Chemistry professor uses Skype to lecture offsite

Skype lectures
From left, Will Tucker, Kevin Luy and Mason English, junior molecular biology majors, connect to a WebEx session held by Brenda Peirson, professor of chemistry, for their biochemistry class Oct. 21. | Photo by Matt McDaniel
Skype lectures
From left, Will Tucker, Kevin Luy and Mason English, junior molecular biology majors, connect to a WebEx session held by Brenda Peirson, professor of chemistry, for their biochemistry class Oct. 21. | Photo by Matt McDaniel

The advancement of technology in today’s world is booming — so rampant, in fact, that it affects every part of our lives. The classroom is no exception.

Some educators have found alternative ways to teach other than just in a classroom setting. Some have found it beneficial to conduct lectures over Skype.

Chemistry professor Brenda Peirson conducts four of her classes over Skype: Fundamentals of Chemistry I, two sections of Biochemistry I and Medical Biochemistry for first-year pharmacy students.

After Peirson became engaged to her fiancé, who lives in Bedford, N.H., she knew she either had to continue the normal teaching process while living in Tennessee, or she could come up with an alternative route and still teach for Union but live in New Hampshire.

That is when she started conducting courses using Skype.

“After exploring several online options with the Information Technology Department, we decided on a webinar format called WebEx,” said Peirson. “It is a live video broadcast system in which participants can see my live video feed as well as my desktop, which usually means PowerPoint slides.”

At the beginning of each course for the undergraduate classes, Peirson sends email invitations for each class with a link to WebEx session. Each student has to log onto the program separately.

Some are by themselves in their dorm rooms while others meet in common areas, such as the Bowld Student Commons so they can watch the session on the big screen with their laptops close to them.

The students’ names pop-up on the screen as they enter in for each session. They are muted and are able to see the teacher’s video and PowerPoint slides.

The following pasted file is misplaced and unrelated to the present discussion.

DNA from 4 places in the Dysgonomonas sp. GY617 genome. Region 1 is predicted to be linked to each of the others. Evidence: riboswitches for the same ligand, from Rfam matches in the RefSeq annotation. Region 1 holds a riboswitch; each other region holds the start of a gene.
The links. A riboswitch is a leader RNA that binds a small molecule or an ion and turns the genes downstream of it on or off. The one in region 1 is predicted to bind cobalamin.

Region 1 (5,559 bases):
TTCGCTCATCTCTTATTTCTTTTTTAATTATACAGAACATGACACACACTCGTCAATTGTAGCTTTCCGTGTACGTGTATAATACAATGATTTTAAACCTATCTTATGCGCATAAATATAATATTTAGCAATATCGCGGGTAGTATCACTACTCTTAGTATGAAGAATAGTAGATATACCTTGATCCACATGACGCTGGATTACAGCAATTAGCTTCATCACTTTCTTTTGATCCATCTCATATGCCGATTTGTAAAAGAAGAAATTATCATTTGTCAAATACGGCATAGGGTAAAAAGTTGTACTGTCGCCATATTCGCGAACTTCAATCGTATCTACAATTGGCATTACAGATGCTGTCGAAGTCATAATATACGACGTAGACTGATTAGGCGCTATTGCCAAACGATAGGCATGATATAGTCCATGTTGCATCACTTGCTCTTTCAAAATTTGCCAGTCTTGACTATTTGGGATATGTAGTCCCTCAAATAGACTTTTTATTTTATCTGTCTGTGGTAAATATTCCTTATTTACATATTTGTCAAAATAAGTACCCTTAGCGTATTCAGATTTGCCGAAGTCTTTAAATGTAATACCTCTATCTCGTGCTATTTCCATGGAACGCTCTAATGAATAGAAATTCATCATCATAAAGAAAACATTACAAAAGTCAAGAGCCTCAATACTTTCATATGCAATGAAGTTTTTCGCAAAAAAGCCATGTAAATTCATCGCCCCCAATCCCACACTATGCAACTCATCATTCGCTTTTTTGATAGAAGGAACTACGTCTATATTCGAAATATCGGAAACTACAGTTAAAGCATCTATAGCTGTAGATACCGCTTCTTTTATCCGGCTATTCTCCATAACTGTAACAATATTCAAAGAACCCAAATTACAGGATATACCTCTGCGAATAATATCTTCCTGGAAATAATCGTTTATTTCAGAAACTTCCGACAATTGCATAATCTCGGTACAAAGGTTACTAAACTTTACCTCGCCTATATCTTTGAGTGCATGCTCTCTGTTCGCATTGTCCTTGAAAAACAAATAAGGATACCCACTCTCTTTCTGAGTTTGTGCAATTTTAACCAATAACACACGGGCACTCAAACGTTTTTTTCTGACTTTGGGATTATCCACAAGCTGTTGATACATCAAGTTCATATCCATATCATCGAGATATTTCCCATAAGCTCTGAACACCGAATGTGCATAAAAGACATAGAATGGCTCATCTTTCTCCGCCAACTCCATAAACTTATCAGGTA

The students can also ask questions by pushing a raised hand icon on the screen. If Peirson sees that one of the students has a question, she can un-mute them so they can ask their question and still be heard by the entire class.

“It is an amazingly smooth process, and I keep them honest by calling on them out of the blue from time to time just like I might do in a normal lecture class,” said Peirson.

“Anytime I would normally write on the board, I write on a piece of paper instead and hold it in front of the camera for my students to view on their screen, which also works very well for communicating over long distances.”

Although the majority of the lecture classes are done using the WebEx program throughout the week, Peirson flies into town once a month for a week at a time to have face-to-face lectures, review sessions and tests.

“It is a lot different since I am not in a classroom at all,” said April Coleson, freshman undeclared major. “Normally, I either sit in the library to listen to the lecture or I just stay in my dorm; however, for me, it is much more difficult to stay focused this way.”

On the other hand, the graduate-level class is handled a little differently.

All 61 of those students are in their normal classroom in Providence Hall.

For each lecture Peirson sends a WebEx invitation to Blake Watkins, a faculty member in the School of Pharmacy.

The session is shown on the big screen and is unmuted for the entire session.

Watkins has a wireless microphone that he takes around to the students if any of them has a question.

“I do not see the students during the WebEx sessions, but it did not take long to recognize voices,” said Peirson. “Of course, it is always great to visit campus and see my students in person. There are a lot more emails and phone conversations with this method, but as long as students can still communicate freely with me, it works well.”

Image courtesy of Cardinal & Cream|Cardinal & Cream